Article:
Frank Skinner and The Lightning Seeds‘ Ian Broudie have confirmed that a new version of their anthem ‘Three Lions‘ will be released for the 2022 World Cup.
The song – officially titled ‘Three Lions (Football’s Coming Home)’ – was originally released in 1996 ahead of England hosting the Euro ’96 tournament. A subsequent revamped version then hit airwaves ahead of the 1998 World Cup in France.
On his Absolute Radio show this morning, Skinner – who wrote the song alongside Baddiel and Broudie – was joined by the Lightning Seeds frontman, and talk turned to ‘Three Lions’.
Skinner asked Broudie: “So I’ve gotta ask you Ian, are you going to do a new version of ‘Three Lions’ for the World Cup? I think it’d be good, it’s an unusual sort of World Cup.”
After Broudie responded: “We should have a chat about that maybe,” Skinner replied, confirming the new version: “We’ve left it a bit late, we’re filming the video on Thursday!”
Listen to the full chat on The Frank Skinner Podcast here.
ICYMI @FrankOnTheRadio was joined by Ian Broudie to announce a brand new version of Three Lions is on the way for the #WorldCup 🏴🦁 Catch up on the podcast 📱😎 pic.twitter.com/fciSXKJKsb
— Absolute Radio (@absoluteradio) October 1, 2022
This summer, David Baddiel has said that his football anthem with Skinner and The Lightning Seeds could be “put to bed” after the England Women’s team’s Euro 2022 victory.
The comedian said in a new interview that the song, which had become part of the fabric of English football culture after decades without an international tournament win, could be less of a staple in cheering on players in future fixtures. “The women have reset the clock,” Baddiel told BBC Radio 4’s Today programme (via The Guardian) after the win, which erased 56 years of England failing to secure a trophy.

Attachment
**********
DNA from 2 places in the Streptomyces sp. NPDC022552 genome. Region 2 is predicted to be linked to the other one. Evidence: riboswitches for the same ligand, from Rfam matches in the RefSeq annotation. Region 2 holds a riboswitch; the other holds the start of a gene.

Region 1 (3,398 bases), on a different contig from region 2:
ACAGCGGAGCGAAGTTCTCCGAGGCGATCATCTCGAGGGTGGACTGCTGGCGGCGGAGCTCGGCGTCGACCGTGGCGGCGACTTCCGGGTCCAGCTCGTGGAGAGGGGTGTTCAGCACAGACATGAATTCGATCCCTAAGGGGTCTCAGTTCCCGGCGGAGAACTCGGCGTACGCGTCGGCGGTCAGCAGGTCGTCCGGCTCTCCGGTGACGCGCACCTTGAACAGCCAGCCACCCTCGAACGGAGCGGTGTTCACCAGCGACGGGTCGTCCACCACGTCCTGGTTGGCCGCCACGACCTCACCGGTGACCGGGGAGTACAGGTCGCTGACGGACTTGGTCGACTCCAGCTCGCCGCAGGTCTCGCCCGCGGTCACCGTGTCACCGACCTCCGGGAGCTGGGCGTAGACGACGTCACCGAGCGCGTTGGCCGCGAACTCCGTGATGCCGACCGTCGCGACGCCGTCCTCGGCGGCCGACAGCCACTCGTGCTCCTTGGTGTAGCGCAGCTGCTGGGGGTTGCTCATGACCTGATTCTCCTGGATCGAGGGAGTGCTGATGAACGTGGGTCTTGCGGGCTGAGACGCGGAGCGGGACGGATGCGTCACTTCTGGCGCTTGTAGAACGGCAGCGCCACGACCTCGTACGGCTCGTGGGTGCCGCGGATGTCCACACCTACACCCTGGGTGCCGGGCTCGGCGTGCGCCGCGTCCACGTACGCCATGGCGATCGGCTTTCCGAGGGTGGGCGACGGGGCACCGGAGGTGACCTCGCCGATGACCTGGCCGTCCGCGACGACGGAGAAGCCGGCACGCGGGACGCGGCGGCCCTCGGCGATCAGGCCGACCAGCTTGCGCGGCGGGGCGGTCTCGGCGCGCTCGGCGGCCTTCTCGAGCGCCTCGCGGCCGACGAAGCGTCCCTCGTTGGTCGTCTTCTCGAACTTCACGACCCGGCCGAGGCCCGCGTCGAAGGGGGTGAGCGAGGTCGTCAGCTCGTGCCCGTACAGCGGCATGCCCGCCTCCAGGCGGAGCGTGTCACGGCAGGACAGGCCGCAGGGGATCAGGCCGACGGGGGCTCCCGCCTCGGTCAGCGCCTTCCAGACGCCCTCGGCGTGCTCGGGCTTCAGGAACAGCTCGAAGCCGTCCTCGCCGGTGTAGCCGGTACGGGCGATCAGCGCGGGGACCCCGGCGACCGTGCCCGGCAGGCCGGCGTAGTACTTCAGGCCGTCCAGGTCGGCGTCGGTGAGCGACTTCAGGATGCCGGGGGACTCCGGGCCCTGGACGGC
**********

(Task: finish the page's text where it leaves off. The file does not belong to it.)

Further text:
When released in 1996, the song’s lyric “30 years of hurt” in the chorus was a reflection on the fact that England hadn’t won a trophy since triumphing against West Germany in the 1966 FIFA World Cup.
When asked if it was now time to retire the song as well as decades of gloomy expectations, Baddiel said: “I’m very happy to think the song would, in a way, be put to bed.” He added, however, that fans may feel differently the next time England loses.
“It was beautiful to hear it sung out of Wembley [on Sunday] as we finally clinched a final, I really did think that would never happen,” Baddiel added. “It’s so amazing to actually think, ‘Oh, we’ve won, this doesn’t happen, it’s actually happened.’”